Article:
[AMBER] CpHMD – Effect of explicit ions when calculating the pKa of model compounds

From: Eric Lang <eric.lang.bristol.ac.uk>
Date: Mon, 30 Jan 2017 12:33:37 +0000


I have noticed in the original paper on CpHMD in explicit solvent (
http://pubs.acs.org/doi/abs/10.1021/ct401042b) that the pKa of the model
compounds were calculated with the model compounds solvated in explicit
water but in the absence of explicit ions. However, when switching to the
GB potential in the explicit solvent CpHMD workflow, an ionic concentration
of 0.1 M is used. Therefore, the reference energies are calculated assuming
a 0.1 M ionic concentration but the dynamics of the model compounds are
performed without ions.

In contrast, in the hen egg white lysozyme example of the paper, Na+ and
Cl- ions are added to neutralise the system and have a 0.1 M concentration
of NaCl. This is also done in Jason’s tutorial on Explicit solvent MD.

I was therefore wondering if there was a reason for not adding ions to the
water box when calculating the pKa of the model compounds as it would make
sense to do it to remain consistent with the GB calculations.

I ran a quick 1 ns CpHMD test of the Cys model compound (ACE-CYS-NME)
following the same protocol as reported in the paper.

If I do not add any explicit ions, as per the paper, I end up after at pH
=8.5 with the expected pKa/protonated fraction:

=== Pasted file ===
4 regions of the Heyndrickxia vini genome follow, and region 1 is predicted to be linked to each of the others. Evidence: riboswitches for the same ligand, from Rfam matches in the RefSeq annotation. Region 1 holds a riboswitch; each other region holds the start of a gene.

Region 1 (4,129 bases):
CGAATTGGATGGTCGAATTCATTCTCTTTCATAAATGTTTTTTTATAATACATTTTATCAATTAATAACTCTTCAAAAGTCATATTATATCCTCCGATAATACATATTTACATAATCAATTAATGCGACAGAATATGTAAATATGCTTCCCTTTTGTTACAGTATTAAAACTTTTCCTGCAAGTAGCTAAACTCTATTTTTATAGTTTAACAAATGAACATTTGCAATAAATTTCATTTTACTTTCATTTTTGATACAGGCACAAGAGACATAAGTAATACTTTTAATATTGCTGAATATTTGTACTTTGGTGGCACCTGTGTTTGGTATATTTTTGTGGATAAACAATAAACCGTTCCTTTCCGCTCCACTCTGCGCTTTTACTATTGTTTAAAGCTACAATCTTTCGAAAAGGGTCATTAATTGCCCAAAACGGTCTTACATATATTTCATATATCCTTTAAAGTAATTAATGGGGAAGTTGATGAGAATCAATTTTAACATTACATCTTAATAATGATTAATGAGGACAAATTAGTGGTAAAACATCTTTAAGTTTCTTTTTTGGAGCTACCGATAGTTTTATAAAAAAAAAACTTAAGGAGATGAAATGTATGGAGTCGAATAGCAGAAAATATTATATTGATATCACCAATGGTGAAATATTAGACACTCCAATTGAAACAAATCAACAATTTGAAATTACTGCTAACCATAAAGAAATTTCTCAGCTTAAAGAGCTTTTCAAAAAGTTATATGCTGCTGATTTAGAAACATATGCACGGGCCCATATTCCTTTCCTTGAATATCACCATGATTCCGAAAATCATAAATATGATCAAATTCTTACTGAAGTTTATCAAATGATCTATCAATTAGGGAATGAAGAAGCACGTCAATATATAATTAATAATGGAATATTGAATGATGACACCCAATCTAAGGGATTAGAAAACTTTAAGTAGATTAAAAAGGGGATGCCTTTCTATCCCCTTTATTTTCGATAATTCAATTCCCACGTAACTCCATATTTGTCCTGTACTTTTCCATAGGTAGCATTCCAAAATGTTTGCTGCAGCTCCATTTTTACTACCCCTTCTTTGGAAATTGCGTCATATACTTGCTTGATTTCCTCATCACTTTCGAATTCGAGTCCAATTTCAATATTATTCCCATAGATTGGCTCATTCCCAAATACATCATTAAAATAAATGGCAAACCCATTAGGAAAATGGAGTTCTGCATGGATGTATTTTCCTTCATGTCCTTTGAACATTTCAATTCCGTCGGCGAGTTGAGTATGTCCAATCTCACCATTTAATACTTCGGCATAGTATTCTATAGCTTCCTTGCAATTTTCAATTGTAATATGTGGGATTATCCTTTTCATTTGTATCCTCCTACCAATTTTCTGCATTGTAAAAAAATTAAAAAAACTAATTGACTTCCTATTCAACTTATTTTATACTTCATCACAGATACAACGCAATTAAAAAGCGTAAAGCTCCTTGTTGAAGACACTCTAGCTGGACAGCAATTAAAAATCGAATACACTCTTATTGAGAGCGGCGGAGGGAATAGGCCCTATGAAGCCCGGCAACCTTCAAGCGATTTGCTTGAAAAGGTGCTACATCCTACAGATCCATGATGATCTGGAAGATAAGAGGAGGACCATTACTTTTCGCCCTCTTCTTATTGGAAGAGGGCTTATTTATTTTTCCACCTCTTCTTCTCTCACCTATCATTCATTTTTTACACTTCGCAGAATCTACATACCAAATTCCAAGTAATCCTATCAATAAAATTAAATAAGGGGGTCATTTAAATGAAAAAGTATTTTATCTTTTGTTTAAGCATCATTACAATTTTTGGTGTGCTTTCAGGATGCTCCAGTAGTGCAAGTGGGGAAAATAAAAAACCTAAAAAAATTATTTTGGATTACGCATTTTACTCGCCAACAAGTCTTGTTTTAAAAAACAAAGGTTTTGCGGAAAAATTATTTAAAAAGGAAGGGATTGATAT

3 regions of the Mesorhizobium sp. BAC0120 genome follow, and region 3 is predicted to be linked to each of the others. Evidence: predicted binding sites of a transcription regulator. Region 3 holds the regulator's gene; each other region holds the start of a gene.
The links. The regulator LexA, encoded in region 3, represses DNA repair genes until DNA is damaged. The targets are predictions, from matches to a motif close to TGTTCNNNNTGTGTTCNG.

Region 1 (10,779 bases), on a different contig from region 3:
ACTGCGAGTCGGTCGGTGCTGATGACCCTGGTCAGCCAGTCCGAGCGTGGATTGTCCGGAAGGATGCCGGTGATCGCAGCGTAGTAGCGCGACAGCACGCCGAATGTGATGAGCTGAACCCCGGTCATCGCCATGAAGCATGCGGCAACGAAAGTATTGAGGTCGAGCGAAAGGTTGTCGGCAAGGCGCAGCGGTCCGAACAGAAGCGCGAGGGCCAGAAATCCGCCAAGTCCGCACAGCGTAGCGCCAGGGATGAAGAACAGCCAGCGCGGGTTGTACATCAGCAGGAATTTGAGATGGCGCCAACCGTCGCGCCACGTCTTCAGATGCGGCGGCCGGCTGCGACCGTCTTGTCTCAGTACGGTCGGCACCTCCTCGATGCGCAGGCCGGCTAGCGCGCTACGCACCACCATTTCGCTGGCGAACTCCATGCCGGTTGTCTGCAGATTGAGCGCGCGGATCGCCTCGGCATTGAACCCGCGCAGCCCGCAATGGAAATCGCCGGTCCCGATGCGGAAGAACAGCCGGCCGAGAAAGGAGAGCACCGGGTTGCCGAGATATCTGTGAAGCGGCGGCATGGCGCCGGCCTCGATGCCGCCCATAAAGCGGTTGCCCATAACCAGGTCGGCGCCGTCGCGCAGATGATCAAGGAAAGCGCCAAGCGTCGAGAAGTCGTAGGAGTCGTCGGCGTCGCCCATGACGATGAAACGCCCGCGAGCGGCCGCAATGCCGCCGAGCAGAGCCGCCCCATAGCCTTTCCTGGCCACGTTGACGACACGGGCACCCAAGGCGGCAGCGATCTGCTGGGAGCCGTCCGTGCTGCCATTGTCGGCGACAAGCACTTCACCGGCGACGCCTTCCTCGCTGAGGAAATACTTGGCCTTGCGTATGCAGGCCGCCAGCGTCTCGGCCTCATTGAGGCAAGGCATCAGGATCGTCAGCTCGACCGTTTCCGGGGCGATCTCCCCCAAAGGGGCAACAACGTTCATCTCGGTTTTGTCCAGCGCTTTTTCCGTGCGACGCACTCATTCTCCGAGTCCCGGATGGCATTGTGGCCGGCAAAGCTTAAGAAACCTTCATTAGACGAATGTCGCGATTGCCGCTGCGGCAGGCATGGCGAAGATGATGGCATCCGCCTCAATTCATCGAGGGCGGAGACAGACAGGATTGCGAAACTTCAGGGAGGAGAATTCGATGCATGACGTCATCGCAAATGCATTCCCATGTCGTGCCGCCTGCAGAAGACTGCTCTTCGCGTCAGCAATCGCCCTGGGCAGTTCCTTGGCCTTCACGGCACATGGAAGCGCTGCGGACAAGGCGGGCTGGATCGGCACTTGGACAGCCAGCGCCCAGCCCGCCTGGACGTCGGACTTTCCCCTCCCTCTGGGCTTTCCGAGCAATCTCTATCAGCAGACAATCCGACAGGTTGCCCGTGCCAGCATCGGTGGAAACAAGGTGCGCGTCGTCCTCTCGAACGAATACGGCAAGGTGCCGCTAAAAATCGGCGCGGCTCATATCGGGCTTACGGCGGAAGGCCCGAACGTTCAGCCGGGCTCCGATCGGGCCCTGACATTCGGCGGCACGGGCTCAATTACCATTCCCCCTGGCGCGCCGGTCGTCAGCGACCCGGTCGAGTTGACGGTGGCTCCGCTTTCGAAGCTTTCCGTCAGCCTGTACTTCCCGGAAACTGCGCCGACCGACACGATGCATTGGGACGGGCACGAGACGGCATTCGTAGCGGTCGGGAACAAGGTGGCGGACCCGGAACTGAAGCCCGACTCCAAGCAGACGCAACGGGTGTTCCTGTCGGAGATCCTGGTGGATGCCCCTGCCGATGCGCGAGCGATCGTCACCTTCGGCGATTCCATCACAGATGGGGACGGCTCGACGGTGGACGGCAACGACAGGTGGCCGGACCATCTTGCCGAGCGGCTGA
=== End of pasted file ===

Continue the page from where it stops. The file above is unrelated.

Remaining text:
Solvent pH is 8.500

CYS 2 : Offset 0.007 Pred 8.507 Frac Prot 0.504 Transitions 3403

Average total molecular protonation: 0.504

However, if I add 1 Na+ and 1 Cl- to approximate a 0.1 M NaCl concentration
and run the same CpHMD, then I obtain the following:

Solvent pH is 8.500

CYS 2 : Offset -0.187 Pred 8.313 Frac Prot 0.394 Transitions 3923

Average total molecular protonation: 0.394

If I increase the simulation time to 3 ns this result is confirmed:

Solvent pH is 8.500

CYS 2 : Offset -0.171 Pred 8.329 Frac Prot 0.403 Transitions 11383

Average total molecular protonation: 0.403

When I look at the trajectory, the Na+ ion interacts with the S- of Cys, so
it is not due (or only due) to a change in dynamics due to the presence of
the ions but because of electrostatic interactions between the deprotonated
Cys state and the sodium ion.

I understand that this is a simple test and more work would be required to
indeed acuratly capture the effect of adding explicit ions to the model
compounds simulations, having for example a larger solvent box would enable
to better approximate the 0.1 M NaCl concentration, and running pH-replica
exchange would give more accurate results. In addition, I didn’t try any
other titrable residues at this stage either.

Nonetheless, I am a bit worried about these results and the effect of not
having explicit ions when the reference energies where calculated. Overall
is this not going to lead to a small error in the calculated pKa due to the
fact that the model compounds were simulated in the absence of explicit
ions? When running the simulations of a protein of interest with explicit
ions, the same ions-charged residues interaction will occur. But perhaps I
am missing something important there, so I would be grateful to have your
opinion on this matter.

Many thanks in advance,


Eric Lang
BrisSynBio Postdoctoral Research Associate Modelling
Centre for Computational Chemistry
School of Chemistry - University of Bristol
Bristol BS8 1TS - United Kingdom
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Received on Mon Jan 30 2017 - 05:00:02 PST
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